ASHINGTON — The Senate on Monday easily confirmed physician David Shulkin to be secretary of Veterans Affairs, charged with delivering on President Donald Trump’s campaign promises to fix long-standing problems at the department.
Senators voted 100-0 to approve the former Obama administration official, who was the VA’s top health official since 2015, in a rare show of bipartisanship amid partisan rancor over Trump’s other nominees. Shulkin secured the backing of Senate Democrats after pledging at his confirmation hearing to always protect veterans’ interests, even if it meant disagreeing at times with Trump.
The 57-year old physician has ruled out fully privatizing the agency and says wide-scale firings of VA employees are unnecessary, describing the VA workforce as “the best in health care.” Trump had made accountability and rooting out wrongdoing a cornerstone of VA reforms, having called the department “the most corrupt.”
Shulkin is the first non-veteran to head the government’s second-largest agency, which has nearly 370,000 employees and an annual budget of nearly $167 billion.
He’ll have plenty to do once sworn in. Shulkin has acknowledged that Congress should hold him to a higher standard of faster results as a former VA official who has laid initial groundwork for changes. He says he should be fired from his job if, like some VA secretaries before him, he isn’t able to significantly fix problems and regain veterans’ trust.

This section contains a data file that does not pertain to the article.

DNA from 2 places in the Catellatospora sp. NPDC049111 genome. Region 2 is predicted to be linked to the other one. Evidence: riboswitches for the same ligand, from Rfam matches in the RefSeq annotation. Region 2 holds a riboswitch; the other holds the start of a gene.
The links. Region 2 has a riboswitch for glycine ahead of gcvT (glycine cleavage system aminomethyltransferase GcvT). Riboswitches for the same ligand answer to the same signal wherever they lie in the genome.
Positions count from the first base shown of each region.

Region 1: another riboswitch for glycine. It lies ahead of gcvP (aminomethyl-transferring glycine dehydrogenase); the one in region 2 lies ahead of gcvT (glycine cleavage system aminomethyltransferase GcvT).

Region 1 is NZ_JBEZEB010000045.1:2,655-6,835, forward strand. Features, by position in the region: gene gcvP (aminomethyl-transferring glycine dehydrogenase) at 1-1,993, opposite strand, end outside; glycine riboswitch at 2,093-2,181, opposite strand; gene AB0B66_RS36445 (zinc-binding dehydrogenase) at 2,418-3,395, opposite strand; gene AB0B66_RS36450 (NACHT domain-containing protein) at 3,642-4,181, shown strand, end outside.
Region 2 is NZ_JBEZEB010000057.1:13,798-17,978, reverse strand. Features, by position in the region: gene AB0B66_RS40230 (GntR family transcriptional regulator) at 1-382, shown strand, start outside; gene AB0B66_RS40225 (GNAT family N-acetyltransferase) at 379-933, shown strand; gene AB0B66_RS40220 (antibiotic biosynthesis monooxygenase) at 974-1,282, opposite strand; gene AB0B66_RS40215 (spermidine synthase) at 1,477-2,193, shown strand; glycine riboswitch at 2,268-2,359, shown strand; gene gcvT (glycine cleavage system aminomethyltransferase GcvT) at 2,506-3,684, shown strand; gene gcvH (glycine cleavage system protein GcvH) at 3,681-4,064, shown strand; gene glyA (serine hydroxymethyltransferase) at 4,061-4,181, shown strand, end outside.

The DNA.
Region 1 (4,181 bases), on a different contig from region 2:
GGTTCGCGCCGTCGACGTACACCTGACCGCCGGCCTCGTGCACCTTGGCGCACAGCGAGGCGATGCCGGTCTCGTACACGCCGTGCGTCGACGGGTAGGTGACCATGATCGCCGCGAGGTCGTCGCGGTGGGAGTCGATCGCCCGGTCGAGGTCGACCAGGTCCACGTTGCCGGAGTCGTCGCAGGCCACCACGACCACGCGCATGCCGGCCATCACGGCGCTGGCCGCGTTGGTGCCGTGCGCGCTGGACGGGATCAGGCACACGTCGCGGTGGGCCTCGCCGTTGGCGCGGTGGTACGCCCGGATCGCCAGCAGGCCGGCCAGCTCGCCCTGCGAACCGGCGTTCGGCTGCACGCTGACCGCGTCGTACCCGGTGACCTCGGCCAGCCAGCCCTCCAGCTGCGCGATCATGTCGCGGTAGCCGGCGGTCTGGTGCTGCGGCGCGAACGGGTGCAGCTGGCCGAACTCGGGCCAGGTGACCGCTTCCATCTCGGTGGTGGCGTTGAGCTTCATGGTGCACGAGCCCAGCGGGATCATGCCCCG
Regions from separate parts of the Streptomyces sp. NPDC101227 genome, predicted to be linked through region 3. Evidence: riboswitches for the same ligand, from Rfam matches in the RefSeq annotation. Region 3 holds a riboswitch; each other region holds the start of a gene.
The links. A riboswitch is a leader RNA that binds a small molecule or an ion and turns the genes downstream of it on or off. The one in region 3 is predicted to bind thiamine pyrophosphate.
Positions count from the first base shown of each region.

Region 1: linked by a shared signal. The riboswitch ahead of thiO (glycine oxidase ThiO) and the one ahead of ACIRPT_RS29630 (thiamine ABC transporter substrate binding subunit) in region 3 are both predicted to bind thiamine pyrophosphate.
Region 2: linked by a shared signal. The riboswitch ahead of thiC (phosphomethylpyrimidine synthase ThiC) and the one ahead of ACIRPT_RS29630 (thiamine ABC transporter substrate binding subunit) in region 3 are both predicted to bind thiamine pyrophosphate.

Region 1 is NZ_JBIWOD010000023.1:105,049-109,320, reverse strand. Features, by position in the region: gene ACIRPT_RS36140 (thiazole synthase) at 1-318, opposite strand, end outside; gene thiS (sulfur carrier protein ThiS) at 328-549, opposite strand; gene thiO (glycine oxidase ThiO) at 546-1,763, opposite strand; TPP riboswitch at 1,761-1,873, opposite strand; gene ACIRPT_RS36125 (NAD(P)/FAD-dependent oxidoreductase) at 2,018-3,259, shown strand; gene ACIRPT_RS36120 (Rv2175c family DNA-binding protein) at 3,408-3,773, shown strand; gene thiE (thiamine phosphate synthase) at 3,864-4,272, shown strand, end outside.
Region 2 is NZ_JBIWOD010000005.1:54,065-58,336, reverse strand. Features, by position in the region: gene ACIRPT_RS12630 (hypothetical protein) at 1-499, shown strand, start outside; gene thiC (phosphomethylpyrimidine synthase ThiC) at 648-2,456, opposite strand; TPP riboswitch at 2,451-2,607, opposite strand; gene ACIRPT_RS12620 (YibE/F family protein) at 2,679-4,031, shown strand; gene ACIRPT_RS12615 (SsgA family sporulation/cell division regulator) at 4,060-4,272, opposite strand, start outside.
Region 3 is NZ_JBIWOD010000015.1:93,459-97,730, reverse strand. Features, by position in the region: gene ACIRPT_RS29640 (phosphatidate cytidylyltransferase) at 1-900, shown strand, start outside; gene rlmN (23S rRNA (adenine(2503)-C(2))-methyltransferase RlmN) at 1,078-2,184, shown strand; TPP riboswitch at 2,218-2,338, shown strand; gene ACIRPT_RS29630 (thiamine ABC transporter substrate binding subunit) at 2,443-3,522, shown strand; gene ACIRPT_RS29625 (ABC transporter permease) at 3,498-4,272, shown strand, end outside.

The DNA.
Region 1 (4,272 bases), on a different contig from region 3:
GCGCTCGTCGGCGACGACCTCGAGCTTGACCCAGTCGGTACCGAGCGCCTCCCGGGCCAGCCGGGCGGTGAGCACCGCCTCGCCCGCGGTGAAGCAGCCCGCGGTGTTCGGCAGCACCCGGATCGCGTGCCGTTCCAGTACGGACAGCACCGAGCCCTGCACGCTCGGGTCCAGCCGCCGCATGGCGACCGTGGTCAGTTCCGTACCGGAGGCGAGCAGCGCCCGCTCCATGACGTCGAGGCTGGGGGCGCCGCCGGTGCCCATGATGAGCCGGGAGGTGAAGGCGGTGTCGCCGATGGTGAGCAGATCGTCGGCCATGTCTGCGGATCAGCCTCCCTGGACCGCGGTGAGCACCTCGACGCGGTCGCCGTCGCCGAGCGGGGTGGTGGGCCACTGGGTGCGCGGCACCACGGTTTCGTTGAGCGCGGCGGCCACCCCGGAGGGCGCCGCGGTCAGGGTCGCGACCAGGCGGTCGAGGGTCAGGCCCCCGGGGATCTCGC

“You’re not going to hear me asking for a learning curve,” Shulkin said at his hearing. “I don’t have a lot of patience and I am going to be serious about making these changes and regaining that trust.”
The immediate challenge includes revamping scheduling and access for VA medical appointments following a 2014 wait-time scandal. Shulkin is urging a more integrated VA network where veterans could seek outside private care only in coordination with the VA. He has not sketched out full details.
“We’ve yet to hear from him how he’ll pursue President Trump’s vision for a public-private partnership at the VA,” said Dan Caldwell, policy director for the conservative group Concerned Veterans for America.
Shulkin also will have to address long backlogs for veterans who apply for disability payments — he calls its appeals system “broken — and grapple with the White House’s order of a 90-day federal hiring freeze. According to Shulkin, the White House agreed to exempt 37,000 out of 45,000 VA vacancies, but major veterans organizations say much more hiring is needed to eliminate red tape.
— Hope Yen